Our democracy again proved its holy stance in favour of forces that are politically destined to hold the spirit of liberation of Bangladesh to be the beacon of their every strides. Four times being the prime Minister in a democratic process, Sheikh Hasina is becoming the apt symbol of that sanctimonious tasks. In her jump starting, the dreams of Bangabandhu will come true in reality and that will be the yardstick of her laying the building blocks of a prosperous, inclusive and pro-people democratic Bangladesh.
As we have got a continued government of the old alliance with Sheikh Hasina at the helm, our easy equations go to that extent that this period will not suffer from any politically deficient force for correcting the faults done in socioeconomic sectors willy-nilly though after having their vast success story. They have laid foundation to pave the way for achieving higher growth target and Bangladesh is becoming one of the six countries which are branded as the top most growth achievers in 2019 according to the Economist Intelligence Unit’s forecast. Bangladesh is on the way to being transformed into a developing country status within 2021 and will be ended up into being an upper developing country within 2030. Not to speak of the much talked about mega projects and their synergy effects on socio-economic fabrics, economic vibrancy in rural economy, in the expansion of rural non –formal sectors, creating job opportunity and income generation, in the expanded infrastructural build-up, bringing dynamism in external economy, in the growing up of comfortable reserve scenario and last but not the least the achievement of some social indicators particularly in child mortality, mother mortality during delivery, girls’ enrollment out passing India and Pakistan—all are visible achievements of the government in their immediate past.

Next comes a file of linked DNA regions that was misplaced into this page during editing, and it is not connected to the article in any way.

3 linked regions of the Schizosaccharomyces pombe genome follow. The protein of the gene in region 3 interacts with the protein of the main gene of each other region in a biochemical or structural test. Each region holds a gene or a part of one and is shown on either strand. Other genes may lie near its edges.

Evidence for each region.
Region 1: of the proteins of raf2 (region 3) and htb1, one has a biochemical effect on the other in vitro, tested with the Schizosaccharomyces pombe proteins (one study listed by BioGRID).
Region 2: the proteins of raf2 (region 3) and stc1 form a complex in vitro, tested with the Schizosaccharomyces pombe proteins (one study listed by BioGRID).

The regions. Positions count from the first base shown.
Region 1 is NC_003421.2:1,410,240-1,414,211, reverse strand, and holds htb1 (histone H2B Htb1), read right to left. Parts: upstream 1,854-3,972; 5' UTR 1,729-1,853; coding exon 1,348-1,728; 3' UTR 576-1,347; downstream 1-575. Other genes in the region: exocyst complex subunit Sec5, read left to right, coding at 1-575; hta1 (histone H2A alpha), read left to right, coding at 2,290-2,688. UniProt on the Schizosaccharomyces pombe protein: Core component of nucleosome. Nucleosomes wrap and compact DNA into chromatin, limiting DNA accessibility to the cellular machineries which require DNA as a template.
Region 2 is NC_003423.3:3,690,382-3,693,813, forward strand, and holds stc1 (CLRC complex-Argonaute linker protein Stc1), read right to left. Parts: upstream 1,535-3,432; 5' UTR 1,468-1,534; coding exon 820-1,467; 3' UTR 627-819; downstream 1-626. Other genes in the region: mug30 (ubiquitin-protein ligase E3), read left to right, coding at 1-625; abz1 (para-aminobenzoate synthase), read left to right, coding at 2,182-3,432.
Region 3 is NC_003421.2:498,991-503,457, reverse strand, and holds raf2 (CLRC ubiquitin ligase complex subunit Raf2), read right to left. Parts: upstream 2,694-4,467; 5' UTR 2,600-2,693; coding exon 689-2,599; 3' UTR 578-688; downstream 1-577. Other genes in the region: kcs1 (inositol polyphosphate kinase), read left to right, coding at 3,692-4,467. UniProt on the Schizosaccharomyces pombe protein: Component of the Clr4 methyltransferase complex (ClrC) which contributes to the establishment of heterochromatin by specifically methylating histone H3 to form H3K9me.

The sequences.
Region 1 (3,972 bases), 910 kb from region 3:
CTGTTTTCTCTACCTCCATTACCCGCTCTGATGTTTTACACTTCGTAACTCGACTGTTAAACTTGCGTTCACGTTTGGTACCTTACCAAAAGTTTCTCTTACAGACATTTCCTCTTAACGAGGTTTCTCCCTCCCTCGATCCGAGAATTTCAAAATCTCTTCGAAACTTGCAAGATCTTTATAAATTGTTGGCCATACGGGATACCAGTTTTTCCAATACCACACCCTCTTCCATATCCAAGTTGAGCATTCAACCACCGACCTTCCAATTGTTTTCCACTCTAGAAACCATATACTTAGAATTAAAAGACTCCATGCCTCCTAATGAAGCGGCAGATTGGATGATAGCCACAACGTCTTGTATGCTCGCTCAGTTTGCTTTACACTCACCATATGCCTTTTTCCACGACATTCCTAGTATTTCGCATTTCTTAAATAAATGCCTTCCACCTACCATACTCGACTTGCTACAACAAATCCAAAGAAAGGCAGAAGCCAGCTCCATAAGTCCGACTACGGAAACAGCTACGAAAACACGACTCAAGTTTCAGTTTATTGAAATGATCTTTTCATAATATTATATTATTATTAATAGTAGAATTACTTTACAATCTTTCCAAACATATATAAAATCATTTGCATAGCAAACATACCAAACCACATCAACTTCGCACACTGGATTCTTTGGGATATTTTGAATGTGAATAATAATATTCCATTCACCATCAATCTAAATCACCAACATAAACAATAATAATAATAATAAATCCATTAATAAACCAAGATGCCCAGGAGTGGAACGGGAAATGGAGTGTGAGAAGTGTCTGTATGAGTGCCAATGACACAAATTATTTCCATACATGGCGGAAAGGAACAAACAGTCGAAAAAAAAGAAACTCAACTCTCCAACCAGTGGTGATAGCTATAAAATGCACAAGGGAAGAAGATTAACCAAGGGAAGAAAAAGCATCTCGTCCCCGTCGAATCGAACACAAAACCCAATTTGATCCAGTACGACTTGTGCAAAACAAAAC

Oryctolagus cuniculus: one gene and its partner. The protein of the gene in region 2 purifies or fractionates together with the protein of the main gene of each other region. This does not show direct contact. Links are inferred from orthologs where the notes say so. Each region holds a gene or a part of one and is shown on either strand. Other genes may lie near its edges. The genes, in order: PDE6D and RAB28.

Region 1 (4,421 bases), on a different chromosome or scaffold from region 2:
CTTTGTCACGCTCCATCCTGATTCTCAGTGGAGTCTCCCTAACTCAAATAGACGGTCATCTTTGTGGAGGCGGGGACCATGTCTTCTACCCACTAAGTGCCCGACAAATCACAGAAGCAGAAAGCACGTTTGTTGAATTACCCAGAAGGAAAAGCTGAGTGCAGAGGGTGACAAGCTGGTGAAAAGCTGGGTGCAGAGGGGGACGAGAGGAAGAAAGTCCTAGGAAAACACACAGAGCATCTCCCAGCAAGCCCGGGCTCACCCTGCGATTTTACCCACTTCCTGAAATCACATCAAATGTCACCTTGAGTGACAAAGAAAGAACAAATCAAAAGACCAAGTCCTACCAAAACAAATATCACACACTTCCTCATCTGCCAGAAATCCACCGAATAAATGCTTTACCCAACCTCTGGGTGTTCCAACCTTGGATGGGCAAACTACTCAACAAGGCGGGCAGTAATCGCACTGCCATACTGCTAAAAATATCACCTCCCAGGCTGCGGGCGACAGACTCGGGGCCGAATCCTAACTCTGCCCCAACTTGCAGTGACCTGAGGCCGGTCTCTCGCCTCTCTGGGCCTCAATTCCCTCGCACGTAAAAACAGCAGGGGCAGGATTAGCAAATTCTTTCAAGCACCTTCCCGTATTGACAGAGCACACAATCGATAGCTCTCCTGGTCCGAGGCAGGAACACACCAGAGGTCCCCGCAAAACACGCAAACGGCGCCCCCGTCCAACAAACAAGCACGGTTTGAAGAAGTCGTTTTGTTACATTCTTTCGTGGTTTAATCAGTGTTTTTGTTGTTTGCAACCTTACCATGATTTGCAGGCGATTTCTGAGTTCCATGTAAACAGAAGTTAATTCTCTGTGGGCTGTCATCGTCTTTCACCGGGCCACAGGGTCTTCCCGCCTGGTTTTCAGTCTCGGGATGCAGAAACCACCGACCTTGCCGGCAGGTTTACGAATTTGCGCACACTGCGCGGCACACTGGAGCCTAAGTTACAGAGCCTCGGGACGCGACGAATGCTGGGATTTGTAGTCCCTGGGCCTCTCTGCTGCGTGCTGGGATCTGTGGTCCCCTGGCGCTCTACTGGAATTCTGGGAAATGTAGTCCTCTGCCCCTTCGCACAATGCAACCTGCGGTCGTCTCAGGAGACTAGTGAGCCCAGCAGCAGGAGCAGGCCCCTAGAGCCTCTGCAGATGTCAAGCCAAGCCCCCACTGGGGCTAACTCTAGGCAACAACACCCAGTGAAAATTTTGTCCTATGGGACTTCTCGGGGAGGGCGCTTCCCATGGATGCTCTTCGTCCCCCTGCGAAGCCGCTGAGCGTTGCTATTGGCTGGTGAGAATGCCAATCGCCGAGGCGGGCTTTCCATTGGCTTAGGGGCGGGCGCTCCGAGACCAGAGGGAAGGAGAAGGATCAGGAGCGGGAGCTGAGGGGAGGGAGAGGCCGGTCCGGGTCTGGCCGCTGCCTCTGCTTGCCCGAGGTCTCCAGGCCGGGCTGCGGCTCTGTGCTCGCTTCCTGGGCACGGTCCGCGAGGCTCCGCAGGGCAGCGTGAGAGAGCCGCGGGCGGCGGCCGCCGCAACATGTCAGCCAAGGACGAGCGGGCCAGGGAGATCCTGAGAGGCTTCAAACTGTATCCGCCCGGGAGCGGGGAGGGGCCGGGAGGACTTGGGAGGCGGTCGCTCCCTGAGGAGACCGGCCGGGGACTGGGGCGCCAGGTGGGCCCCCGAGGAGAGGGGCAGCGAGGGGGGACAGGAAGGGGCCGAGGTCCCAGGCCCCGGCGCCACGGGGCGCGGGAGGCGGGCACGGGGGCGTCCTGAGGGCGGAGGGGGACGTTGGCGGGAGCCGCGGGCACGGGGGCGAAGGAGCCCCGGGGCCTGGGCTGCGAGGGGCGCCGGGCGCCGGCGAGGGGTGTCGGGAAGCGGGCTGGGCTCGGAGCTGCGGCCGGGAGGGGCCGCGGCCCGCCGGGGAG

The buying spree of the very commoners reflects demand push growth is getting momentum. The central bank was able to rein in inflation within comfort over the years without harming the two opposite variables—ultimate consumers and investors. The question of not declining interest rate is another narrative of economic discussion. These are the comfortability in economic and social sectors achieved and seen visibly of this government of their two consecutive terms before sworn in in a new form of the present.
But the things demand a holistic approach. Many related variables or so to say factors are left unaddressed willy-nilly which were pertinent to be held forth in the run up to reach a developing economy to which the present regime is committed to. Not to speak of disorder in financial sector, other sectors in macro economy and social sectors were suffering to some extent lack of governance. These are being much talked about. But here also we have some different options. We are not adding short term trajectories which are very natural inherent in a regime following market economy in some imperfect way as fault phenomena. In some cases administrative loopholes reinforced by biased political blessings and century old corrupt instinct in mindset in socio-political and economic upbringing are constantly attributing to the problem of good governance. Negligence towards implementation of any reform programme is one of the manifestations of this reality. It needs time to go. But we prone to upheld those economic and social infrastructural impediments that ware neglected to address and our trust will not go otherwise, the newly formed government vitalized by new blood and Sheikh Hasina at the helm are and will be keen to address. Otherwise Bangabandhu’s centenary will not be blossomed by the smiling faces of the millions.